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Optics Letters

Optics Letters


  • Editor: Alan E. Willner
  • Vol. 37, Iss. 4 — Feb. 15, 2012
  • pp: 581–583

Geometrical phase and surface plasmon focusing with azimuthal polarization

Weibin Chen, Robert L. Nelson, and Qiwen Zhan  »View Author Affiliations

Optics Letters, Vol. 37, Issue 4, pp. 581-583 (2012)

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Owing to a geometric phase effect, an isosceles triangular aperture etched into thin metal film leads to constructive or destructive interference of surface plasmons excited at the two equal sides under linearly polarized illumination. Through appropriate spatial arrangement of an array of triangles, a highly confined focal spot beyond the diffraction limit can be achieved at the geometric center under azimuthally polarized excitation with field enhancement comparable to a bull’s eye plasmonic lens under radially polarized illumination. Through simply rotating the orientation of each triangle aperture by 90°, the plasmonic structure defocuses the same azimuthal polarization illumination due to destructive interference caused by a geometric π-phase difference between the two sides of the triangle and between the adjacent triangles.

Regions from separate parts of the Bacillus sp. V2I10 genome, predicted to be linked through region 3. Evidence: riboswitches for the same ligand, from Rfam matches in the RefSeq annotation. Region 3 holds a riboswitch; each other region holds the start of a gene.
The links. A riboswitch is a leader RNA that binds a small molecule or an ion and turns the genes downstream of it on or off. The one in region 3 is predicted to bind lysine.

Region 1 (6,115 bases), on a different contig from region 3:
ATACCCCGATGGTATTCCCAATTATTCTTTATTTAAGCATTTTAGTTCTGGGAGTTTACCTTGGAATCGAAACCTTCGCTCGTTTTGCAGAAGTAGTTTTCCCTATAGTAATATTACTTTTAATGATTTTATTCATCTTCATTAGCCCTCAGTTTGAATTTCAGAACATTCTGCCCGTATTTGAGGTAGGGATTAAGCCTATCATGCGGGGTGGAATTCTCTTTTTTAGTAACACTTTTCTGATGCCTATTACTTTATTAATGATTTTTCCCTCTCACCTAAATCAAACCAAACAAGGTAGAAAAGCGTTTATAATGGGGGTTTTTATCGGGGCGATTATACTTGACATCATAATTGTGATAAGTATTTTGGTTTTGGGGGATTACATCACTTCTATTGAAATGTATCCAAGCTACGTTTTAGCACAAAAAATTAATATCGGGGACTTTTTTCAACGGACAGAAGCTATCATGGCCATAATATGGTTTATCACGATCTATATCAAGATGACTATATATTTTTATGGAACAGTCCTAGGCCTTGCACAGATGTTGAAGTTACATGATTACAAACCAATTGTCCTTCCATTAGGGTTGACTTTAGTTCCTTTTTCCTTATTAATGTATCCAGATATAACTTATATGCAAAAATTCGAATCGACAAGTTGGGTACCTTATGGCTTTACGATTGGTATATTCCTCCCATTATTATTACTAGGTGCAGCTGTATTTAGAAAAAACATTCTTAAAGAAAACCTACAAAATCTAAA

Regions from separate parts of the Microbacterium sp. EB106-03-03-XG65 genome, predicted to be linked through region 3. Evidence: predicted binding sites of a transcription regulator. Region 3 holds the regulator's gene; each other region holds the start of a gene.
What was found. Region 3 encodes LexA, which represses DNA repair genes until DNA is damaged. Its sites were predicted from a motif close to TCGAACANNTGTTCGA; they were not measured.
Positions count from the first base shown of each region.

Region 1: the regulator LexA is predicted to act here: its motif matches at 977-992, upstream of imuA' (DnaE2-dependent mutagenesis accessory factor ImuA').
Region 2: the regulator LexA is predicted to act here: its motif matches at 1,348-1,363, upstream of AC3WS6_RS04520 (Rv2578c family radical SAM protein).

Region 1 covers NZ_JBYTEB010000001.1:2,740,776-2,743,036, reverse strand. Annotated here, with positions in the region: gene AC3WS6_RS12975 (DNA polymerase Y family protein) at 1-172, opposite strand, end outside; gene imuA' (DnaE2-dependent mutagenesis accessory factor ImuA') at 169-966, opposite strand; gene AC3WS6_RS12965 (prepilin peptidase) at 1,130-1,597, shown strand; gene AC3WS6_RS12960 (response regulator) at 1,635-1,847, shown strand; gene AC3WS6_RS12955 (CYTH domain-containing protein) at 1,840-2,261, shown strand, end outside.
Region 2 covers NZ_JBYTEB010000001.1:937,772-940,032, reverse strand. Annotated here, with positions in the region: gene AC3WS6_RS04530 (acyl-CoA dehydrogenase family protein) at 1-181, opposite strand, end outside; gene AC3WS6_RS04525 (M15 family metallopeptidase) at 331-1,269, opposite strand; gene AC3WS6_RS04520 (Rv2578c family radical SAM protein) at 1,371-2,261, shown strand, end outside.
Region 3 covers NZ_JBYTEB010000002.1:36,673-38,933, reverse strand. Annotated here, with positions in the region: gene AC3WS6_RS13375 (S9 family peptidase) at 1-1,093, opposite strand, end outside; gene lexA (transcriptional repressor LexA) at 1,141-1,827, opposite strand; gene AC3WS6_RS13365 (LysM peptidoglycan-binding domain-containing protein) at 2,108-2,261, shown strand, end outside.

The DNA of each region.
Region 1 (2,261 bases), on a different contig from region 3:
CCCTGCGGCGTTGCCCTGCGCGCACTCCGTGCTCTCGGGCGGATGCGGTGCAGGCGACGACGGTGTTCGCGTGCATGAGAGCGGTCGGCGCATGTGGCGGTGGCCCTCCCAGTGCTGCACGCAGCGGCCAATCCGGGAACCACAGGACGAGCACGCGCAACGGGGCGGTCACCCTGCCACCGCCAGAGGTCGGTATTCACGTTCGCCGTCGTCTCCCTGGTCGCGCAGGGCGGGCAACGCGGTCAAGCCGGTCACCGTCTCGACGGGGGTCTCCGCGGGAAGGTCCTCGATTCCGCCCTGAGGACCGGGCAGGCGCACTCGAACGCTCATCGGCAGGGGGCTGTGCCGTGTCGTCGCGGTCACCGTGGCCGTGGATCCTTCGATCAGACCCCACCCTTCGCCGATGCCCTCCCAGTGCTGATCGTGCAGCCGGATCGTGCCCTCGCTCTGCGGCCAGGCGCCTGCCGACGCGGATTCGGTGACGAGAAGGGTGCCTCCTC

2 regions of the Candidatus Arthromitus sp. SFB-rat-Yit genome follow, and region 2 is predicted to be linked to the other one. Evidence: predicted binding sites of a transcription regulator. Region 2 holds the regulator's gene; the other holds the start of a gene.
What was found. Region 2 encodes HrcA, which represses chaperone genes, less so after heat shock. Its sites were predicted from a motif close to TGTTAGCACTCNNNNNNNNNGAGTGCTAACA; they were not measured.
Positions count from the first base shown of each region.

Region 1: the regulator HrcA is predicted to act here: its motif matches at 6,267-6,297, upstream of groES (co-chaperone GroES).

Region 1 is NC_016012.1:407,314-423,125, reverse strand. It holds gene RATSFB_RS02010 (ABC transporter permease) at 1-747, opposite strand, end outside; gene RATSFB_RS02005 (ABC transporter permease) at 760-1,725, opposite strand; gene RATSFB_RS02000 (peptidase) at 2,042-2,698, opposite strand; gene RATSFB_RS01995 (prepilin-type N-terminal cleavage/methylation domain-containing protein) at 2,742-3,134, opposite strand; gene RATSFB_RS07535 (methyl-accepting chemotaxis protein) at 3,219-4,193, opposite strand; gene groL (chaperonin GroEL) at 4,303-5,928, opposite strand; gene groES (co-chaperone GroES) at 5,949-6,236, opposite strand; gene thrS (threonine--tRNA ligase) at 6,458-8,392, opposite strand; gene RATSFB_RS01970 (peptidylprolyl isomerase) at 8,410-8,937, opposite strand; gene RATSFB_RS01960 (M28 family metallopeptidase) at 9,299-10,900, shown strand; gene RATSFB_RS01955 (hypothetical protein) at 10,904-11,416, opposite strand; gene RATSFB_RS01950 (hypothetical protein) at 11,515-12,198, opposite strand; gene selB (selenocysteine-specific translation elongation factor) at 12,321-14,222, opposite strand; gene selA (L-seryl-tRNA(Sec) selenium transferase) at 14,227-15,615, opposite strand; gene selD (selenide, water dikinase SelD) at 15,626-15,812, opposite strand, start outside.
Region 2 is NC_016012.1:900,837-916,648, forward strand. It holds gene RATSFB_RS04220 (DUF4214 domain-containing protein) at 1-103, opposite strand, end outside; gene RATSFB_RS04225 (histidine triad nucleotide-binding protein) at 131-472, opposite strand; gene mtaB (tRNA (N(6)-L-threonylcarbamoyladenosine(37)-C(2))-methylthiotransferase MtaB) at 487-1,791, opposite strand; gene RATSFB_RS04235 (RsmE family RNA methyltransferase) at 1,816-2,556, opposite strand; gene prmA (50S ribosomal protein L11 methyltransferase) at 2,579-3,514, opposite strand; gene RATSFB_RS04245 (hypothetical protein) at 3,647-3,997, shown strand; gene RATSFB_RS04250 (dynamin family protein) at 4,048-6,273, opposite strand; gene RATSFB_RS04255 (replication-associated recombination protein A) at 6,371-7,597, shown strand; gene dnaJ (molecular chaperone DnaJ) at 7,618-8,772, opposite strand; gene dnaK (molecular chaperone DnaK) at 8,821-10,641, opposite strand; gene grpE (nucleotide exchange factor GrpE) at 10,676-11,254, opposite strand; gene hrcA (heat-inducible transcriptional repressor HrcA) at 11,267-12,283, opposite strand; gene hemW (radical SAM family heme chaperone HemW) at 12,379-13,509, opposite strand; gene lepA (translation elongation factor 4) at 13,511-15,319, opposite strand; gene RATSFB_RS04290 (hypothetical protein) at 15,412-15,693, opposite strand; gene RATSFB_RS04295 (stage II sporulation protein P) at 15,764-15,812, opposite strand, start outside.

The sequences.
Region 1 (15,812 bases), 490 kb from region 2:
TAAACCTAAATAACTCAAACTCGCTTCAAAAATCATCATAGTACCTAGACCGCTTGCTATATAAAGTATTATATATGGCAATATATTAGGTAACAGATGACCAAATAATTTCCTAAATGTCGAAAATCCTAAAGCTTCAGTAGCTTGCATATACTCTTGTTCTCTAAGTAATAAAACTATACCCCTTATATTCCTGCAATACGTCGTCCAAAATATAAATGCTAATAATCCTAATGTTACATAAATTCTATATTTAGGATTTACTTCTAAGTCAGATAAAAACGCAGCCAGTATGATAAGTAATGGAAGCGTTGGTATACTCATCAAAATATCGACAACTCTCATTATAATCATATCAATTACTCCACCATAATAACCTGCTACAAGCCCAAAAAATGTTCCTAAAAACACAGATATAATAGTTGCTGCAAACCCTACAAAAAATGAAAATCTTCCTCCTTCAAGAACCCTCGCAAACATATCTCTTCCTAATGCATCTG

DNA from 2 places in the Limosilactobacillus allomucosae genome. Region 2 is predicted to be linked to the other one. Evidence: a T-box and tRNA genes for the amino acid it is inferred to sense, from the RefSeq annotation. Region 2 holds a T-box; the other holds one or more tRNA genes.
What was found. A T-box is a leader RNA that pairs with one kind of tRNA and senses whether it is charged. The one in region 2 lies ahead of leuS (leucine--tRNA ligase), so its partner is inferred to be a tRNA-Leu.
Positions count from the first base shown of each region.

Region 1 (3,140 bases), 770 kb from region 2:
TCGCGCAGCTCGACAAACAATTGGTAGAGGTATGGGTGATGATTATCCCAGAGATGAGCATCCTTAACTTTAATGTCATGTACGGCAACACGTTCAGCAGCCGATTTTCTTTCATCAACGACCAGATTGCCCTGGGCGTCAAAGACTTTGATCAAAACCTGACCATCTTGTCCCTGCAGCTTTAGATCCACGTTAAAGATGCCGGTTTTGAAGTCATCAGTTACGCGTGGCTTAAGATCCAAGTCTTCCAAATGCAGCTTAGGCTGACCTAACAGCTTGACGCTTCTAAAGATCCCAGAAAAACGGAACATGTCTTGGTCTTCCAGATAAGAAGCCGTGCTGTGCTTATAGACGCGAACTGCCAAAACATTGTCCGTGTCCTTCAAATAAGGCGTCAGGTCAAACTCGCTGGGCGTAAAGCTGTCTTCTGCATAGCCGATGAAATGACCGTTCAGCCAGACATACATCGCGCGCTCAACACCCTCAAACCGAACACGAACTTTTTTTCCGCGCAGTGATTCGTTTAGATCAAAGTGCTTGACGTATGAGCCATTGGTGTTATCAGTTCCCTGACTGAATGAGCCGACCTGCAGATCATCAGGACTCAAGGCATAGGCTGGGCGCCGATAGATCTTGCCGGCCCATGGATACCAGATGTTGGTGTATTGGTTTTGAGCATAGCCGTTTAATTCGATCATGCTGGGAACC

© 2012 Optical Society of America

OCIS Codes
(240.6680) Optics at surfaces : Surface plasmons
(260.3160) Physical optics : Interference
(260.5430) Physical optics : Polarization
(050.6624) Diffraction and gratings : Subwavelength structures

ToC Category:
Physical Optics

Original Manuscript: October 5, 2011
Revised Manuscript: December 8, 2011
Manuscript Accepted: December 21, 2011
Published: February 9, 2012

Weibin Chen, Robert L. Nelson, and Qiwen Zhan, "Geometrical phase and surface plasmon focusing with azimuthal polarization," Opt. Lett. 37, 581-583 (2012)

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